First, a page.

Lobsters are One in a Million at Exploris Aquarium

The common lobster (Homarus gammarus) is the UK’s native lobster and found across the North-East Atlantic of Europe and into the Mediterranean.  Naturally the Lobster is dark blue/brown in colour. This natural colouration is due to layering of different coloured pigments in the skin and how the overall colour is then perceived. Red, Blue and even yellow pigments combine to form the overall perception of colour.  However, occasionally lobsters are caught that are distinctively bright blue, orange or even more rarely White.  These are various colour morphs that occur naturally in nature and are mostly caused by the genetics of the lobster.

In the wild lobsters have a very varied diet, from this diet they consume astaxanthin a powerful anti-oxidant and naturally red in appearance.  They absorb this astaxanthin into their skin and then some of this is transported into the shell by other proteins creating crustacyanin which appears blue.  It’s this combination of red and blue wavelengths contribute to the natural dark blue/brown colour of lobsters.  This is also the reason why lobster change colour when cooked because crustacyanin converts back to astaxanthin which is more stable under heat.

Peter Williams, Senior Aquarist at Exploris Aquarium & Seal Sanctuary in Portaferry commented on our current colour morphs, saying, “Our blue lobster is bright blue because his genetic code is expressing more of the proteins that convert the red pigments into the blue pigment giving that shift of colour to the intense blue appearance.  Interestingly, you can force an “normal” lobster to go bright blue by changing its diet by removing the astaxanthin.  This means all the red pigment would eventually be converted into the shell but when we introduce the astaxanthin back the lobster reverts back to a “normal” colour. (if you were to cook a bright blue lobster the lobster would still turn red)”.

Continuing on, he commented that, “The orange lobster, rarer still, has a lack of these proteins in the shell to convert the red pigments into blue ones so we see the astaxanthin in its natural state.

Our white lobster is effectively an Albino, lacking any ability to produce any pigmentation.  The white that we see is the natural colour of the shell.  Most crustaceans produce a shell made from calcium carbonate (limestone) which is white in appearance (Think of the White Cliffs of Dover.)”.

These various colour morphs are an interesting addition to any public Aquarium and are on display here at Exporis:-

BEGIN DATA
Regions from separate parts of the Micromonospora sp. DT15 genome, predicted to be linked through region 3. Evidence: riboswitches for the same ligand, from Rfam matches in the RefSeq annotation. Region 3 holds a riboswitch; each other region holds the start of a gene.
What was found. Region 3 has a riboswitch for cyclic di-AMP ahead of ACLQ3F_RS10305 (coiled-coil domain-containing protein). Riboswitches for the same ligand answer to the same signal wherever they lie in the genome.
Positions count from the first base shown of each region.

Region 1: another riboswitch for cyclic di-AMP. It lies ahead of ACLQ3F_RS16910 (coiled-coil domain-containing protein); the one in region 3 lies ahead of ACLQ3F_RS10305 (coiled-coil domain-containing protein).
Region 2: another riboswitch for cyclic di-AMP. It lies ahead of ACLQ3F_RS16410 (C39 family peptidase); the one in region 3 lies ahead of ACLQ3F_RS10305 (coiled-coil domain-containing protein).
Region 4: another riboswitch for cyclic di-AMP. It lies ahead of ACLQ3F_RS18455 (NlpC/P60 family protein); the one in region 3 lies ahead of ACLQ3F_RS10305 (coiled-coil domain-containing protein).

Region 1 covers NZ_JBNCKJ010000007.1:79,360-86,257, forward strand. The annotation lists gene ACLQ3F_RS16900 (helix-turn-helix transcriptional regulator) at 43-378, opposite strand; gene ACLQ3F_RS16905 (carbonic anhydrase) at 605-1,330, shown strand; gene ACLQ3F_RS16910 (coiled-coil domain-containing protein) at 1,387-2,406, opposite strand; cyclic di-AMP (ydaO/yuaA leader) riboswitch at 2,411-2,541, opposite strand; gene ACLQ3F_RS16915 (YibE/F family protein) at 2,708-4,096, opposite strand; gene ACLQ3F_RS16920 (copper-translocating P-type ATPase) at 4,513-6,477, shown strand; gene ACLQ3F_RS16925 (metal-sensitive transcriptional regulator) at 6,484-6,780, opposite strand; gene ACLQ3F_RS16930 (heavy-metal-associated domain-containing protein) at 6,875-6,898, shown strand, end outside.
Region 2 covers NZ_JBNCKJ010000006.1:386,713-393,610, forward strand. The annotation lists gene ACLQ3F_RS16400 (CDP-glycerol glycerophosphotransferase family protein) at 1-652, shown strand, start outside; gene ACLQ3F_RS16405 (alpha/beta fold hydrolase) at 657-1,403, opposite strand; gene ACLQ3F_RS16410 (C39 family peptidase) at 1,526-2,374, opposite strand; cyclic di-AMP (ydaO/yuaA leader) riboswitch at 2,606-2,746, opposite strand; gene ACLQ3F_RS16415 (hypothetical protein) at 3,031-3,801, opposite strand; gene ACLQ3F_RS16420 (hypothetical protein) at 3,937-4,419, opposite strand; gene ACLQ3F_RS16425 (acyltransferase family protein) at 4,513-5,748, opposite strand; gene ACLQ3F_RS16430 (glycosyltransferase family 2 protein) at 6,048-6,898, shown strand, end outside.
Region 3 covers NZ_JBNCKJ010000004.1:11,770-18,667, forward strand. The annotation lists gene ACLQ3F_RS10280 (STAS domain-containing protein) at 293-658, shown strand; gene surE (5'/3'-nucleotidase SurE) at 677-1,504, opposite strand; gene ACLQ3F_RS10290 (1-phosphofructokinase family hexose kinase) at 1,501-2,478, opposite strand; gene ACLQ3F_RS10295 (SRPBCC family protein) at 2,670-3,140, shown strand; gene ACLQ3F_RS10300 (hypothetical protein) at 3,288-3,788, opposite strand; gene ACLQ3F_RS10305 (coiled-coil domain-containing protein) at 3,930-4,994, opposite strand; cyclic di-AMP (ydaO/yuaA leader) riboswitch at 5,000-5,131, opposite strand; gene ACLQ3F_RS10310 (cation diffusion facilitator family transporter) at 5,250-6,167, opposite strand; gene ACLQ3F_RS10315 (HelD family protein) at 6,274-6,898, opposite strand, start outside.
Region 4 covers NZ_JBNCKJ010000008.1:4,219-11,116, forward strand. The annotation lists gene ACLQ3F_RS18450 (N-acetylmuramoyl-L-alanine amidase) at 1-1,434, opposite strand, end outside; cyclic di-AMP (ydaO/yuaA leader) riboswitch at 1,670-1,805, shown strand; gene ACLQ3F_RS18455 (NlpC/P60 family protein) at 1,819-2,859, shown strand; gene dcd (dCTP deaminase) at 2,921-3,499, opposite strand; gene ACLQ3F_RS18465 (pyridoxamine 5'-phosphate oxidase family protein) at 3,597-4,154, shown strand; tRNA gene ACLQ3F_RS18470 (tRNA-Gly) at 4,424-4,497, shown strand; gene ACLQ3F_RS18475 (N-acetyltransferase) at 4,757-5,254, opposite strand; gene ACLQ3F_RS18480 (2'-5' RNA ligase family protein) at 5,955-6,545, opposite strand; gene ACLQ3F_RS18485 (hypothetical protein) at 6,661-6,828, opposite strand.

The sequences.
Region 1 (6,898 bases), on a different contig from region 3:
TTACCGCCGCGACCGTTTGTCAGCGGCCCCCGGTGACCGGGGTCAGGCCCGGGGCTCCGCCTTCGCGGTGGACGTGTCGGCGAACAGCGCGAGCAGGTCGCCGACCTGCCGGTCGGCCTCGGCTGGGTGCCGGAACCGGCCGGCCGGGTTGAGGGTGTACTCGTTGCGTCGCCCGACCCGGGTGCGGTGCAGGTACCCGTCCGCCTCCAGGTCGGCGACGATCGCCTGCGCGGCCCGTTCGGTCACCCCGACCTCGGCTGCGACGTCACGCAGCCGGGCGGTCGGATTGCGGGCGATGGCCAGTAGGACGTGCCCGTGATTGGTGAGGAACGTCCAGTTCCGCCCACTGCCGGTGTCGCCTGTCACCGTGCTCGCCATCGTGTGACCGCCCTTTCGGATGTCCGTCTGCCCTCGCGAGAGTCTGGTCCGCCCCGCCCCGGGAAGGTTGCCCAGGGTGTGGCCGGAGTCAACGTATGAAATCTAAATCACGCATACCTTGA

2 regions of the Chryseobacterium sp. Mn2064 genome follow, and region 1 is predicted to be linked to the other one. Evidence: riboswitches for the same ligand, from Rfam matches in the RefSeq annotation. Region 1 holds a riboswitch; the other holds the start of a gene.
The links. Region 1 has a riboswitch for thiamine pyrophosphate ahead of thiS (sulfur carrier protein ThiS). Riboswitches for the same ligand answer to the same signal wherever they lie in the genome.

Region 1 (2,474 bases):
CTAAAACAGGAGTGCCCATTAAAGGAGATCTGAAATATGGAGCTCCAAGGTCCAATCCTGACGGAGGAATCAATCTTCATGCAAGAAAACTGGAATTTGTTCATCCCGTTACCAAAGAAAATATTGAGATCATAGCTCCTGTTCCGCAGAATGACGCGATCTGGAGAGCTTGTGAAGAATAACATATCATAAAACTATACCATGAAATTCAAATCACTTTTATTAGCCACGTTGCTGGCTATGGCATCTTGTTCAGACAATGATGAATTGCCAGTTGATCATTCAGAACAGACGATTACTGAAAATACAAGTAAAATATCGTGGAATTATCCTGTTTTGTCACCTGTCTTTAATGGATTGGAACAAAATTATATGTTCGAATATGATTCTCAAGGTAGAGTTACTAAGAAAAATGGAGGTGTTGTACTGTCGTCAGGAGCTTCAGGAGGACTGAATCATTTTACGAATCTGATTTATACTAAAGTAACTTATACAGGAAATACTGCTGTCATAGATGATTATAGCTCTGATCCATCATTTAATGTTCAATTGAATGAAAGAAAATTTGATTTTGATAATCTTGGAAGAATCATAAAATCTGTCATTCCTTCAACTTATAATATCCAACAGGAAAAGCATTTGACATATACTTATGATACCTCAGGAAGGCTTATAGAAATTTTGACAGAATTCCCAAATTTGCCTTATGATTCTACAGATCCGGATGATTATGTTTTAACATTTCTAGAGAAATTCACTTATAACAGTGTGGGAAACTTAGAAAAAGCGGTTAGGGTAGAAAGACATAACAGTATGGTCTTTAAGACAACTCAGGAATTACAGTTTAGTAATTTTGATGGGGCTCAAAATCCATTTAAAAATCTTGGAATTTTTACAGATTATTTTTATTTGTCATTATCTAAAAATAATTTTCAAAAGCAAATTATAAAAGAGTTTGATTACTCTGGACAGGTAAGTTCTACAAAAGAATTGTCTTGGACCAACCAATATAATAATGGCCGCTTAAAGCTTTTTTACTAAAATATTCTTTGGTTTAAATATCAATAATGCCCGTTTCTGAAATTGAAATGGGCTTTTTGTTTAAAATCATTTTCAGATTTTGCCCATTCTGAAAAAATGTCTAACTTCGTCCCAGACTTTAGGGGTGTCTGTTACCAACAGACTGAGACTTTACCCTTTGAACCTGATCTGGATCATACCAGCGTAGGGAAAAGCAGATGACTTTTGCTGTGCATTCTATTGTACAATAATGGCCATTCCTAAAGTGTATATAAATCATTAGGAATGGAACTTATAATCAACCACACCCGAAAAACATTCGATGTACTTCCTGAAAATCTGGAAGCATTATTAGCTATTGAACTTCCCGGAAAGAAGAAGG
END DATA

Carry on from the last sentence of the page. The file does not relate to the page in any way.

• A Blue lobster is about a one in two-five million occurrence
  • Rarer still is our orange lobster, about one in 20-30 million occurrence
  • The rarest is the White/Albino lobster, one in 100 million occurrences

There are other surprising colour variations, Calico and "half and half" lobsters have also been found.  "Half and half" lobsters as usually half a normal colour and the other half demonstrating one of the other colour variants.  This is partly to genetics as discussed but also because they are their own twin, with twins conjoining during embryonic development with one twin expressing the genetic mutation.

What couldn't be said at this time is that if the increasing appearance of these unusual lobsters are an indicator of the state of our oceans, in other words, climate and environmental change are causing a greater amount of mutation or that the development of social media and picture sharing means that these lobsters are getting more attention.

Often our fish fraternity around our coastline will contact us with interesting species and we are grateful for this as it enables us to inform and showcase multiple species that they would not normally have an opportunity to see. This also provides a platform for Exploris talk about the importance of conservation, so why not come and visit us and learn all about our native species and tropical tanks.

Note that we are currently closed for essential maintenance from Monday 11 December and will re-open at 10am on Wednesday 27 December, (also closed on New Years Day). We apologise for any inconvenience that this may cause but we are looking forward to welcoming you to Exploris on our next visit.

Our ongoing rehabilitation programme with seals continues and should you have any concerns over the holiday period about a seal pup please contact us on  028 4272 8062 and select Option 2, and you will be transferred to our Seal Team for support/advice.

Check out our website for more information and follow us on Facebook, Twitter and Instagram.

All News

Leave a Reply

Your email address will not be published. Required fields are marked *